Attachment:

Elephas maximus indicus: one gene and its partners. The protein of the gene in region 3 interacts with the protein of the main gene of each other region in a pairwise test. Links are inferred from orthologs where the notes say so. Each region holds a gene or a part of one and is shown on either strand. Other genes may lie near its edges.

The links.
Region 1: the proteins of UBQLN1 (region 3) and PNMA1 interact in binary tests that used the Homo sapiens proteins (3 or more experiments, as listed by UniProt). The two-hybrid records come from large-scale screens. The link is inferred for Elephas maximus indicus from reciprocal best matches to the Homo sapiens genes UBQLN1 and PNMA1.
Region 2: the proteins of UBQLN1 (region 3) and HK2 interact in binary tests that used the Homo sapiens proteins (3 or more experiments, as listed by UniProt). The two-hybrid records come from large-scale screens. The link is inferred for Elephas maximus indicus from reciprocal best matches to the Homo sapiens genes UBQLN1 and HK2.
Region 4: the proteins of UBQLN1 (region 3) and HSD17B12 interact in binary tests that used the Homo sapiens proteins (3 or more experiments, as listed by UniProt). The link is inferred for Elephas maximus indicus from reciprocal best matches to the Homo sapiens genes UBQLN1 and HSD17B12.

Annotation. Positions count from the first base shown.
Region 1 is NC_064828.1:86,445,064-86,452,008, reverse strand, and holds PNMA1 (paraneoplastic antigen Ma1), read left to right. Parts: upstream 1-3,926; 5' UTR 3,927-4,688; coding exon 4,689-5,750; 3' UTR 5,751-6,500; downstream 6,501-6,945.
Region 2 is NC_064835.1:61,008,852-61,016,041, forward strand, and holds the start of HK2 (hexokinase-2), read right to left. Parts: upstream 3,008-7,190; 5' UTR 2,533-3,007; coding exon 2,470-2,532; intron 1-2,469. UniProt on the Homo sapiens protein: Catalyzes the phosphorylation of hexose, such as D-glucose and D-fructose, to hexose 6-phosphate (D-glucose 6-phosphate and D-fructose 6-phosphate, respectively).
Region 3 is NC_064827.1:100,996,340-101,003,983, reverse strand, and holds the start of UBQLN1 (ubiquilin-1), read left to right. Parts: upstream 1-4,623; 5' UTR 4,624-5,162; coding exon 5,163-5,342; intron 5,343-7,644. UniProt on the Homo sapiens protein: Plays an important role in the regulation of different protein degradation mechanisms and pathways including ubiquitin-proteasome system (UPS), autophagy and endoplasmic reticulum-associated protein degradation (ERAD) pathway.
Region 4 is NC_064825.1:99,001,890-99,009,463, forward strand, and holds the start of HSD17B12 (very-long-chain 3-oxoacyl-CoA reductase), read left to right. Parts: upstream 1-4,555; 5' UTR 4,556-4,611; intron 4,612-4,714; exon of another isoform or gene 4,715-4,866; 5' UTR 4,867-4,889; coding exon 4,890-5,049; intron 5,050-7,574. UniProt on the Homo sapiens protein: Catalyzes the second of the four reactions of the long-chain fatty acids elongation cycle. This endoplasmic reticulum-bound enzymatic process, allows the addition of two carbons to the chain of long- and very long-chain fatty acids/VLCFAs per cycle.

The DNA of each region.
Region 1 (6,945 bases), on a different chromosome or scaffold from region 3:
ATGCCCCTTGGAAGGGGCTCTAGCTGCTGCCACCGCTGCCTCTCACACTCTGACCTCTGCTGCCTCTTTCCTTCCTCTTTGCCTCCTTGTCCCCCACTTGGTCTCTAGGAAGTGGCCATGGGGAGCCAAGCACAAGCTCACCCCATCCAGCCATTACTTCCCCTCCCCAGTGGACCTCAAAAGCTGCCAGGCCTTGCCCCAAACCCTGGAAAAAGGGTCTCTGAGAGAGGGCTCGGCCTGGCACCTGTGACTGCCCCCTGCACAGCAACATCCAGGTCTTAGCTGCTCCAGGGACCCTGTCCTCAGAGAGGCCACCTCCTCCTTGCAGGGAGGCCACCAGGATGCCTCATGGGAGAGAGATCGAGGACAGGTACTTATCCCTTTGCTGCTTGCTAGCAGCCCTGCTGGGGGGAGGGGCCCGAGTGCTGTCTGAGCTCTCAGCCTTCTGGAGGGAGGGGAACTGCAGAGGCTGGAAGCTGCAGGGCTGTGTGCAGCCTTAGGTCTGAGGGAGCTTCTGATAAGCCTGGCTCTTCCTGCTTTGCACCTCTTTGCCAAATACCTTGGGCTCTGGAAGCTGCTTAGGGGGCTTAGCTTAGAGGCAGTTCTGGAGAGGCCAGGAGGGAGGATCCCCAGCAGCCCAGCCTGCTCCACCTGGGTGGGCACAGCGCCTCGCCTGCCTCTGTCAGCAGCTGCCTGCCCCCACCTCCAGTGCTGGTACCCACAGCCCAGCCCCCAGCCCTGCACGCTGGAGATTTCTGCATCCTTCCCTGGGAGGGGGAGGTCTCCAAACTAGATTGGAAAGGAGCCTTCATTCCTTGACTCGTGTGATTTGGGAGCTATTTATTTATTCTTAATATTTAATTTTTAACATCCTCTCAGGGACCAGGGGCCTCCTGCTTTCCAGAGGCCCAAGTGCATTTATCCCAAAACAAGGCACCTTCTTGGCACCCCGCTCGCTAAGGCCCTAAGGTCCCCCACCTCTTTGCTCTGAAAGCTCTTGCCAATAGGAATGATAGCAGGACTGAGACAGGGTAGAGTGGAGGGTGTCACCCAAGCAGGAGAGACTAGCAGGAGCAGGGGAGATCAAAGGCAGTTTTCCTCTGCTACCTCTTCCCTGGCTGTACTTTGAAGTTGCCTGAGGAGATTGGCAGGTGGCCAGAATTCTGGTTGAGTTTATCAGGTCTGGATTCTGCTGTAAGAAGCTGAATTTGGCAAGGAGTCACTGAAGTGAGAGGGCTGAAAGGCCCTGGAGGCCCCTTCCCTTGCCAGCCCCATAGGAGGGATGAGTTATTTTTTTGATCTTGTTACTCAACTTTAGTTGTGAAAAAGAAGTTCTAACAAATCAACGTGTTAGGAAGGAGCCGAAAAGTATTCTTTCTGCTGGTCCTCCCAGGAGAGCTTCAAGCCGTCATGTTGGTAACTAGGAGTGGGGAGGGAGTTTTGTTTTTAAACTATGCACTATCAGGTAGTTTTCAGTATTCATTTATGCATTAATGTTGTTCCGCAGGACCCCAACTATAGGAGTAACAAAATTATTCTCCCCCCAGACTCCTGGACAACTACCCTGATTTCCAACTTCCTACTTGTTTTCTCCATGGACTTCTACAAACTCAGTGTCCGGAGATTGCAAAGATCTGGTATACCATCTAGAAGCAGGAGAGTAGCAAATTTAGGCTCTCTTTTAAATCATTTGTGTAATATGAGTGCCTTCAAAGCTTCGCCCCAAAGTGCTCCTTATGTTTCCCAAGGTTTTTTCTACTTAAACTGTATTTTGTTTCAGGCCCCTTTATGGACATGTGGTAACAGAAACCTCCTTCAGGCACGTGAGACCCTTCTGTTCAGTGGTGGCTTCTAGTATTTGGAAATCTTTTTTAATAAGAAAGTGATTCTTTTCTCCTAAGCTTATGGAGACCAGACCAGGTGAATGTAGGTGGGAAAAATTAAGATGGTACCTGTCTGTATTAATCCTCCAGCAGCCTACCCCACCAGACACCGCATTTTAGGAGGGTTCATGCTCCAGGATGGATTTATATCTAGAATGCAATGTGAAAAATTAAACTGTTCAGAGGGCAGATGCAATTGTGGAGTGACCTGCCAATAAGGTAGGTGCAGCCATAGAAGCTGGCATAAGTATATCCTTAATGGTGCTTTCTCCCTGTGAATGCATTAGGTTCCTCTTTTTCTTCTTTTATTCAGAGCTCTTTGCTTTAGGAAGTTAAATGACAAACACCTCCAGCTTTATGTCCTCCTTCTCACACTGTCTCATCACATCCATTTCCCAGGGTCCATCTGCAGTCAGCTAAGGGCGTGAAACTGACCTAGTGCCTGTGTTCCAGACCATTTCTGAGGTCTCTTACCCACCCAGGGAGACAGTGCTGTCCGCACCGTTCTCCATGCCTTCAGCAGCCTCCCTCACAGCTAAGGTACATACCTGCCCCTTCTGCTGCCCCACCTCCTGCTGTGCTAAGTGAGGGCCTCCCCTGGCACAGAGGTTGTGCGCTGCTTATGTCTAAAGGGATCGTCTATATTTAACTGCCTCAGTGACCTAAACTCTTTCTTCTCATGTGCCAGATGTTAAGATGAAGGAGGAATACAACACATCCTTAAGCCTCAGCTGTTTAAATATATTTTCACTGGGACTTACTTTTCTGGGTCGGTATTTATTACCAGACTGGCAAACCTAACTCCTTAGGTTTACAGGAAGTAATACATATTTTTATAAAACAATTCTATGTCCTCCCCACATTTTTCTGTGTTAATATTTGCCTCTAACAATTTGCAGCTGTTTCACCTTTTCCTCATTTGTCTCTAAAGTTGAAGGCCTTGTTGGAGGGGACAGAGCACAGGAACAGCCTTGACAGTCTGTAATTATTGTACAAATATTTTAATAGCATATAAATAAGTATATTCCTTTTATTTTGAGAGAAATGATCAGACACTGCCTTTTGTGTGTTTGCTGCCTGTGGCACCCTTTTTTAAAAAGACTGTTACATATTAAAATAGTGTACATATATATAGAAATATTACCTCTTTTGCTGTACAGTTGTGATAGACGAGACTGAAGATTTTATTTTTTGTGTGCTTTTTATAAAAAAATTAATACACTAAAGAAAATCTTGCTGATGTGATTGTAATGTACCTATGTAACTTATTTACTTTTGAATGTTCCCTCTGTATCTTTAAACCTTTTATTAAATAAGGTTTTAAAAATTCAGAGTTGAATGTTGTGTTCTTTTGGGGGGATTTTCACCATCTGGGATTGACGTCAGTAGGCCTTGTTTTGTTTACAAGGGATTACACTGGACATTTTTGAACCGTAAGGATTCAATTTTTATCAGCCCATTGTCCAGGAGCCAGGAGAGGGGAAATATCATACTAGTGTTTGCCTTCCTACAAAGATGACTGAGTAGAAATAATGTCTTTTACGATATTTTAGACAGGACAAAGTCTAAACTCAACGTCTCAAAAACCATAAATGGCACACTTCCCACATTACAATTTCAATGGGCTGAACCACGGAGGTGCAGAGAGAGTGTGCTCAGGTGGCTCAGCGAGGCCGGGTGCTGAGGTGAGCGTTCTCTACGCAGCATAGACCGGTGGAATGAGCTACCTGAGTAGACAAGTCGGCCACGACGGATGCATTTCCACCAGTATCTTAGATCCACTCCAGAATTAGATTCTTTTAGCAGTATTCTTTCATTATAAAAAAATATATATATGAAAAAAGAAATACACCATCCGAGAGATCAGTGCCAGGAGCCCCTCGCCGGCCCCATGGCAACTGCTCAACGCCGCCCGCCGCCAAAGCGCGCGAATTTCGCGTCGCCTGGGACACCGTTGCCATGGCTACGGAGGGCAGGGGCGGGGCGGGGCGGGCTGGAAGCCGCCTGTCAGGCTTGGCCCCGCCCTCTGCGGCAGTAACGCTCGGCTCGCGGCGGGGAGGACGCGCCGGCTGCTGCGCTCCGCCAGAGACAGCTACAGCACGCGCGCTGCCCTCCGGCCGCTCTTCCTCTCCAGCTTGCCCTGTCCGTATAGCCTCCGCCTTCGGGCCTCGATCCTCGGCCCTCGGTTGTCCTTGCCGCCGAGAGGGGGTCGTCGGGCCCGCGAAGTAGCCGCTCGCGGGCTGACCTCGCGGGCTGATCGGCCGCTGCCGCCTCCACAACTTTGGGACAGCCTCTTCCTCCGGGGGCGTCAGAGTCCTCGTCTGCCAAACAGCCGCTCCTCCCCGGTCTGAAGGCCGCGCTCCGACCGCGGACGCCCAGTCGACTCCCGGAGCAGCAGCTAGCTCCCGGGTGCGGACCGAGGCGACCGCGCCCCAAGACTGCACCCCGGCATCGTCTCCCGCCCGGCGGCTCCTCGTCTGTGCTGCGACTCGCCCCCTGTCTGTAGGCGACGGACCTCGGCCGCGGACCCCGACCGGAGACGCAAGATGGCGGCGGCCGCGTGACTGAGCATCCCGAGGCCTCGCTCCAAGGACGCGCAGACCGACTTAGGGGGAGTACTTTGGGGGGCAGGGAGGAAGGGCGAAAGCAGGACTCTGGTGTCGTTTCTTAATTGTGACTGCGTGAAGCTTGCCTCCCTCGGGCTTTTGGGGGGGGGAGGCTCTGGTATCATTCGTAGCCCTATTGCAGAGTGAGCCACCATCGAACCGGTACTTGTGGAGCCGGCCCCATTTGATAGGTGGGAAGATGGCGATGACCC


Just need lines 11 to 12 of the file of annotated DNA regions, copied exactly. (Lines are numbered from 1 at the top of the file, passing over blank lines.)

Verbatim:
The DNA of each region.
Region 1 (6,945 bases), on a different chromosome or scaffold from region 3: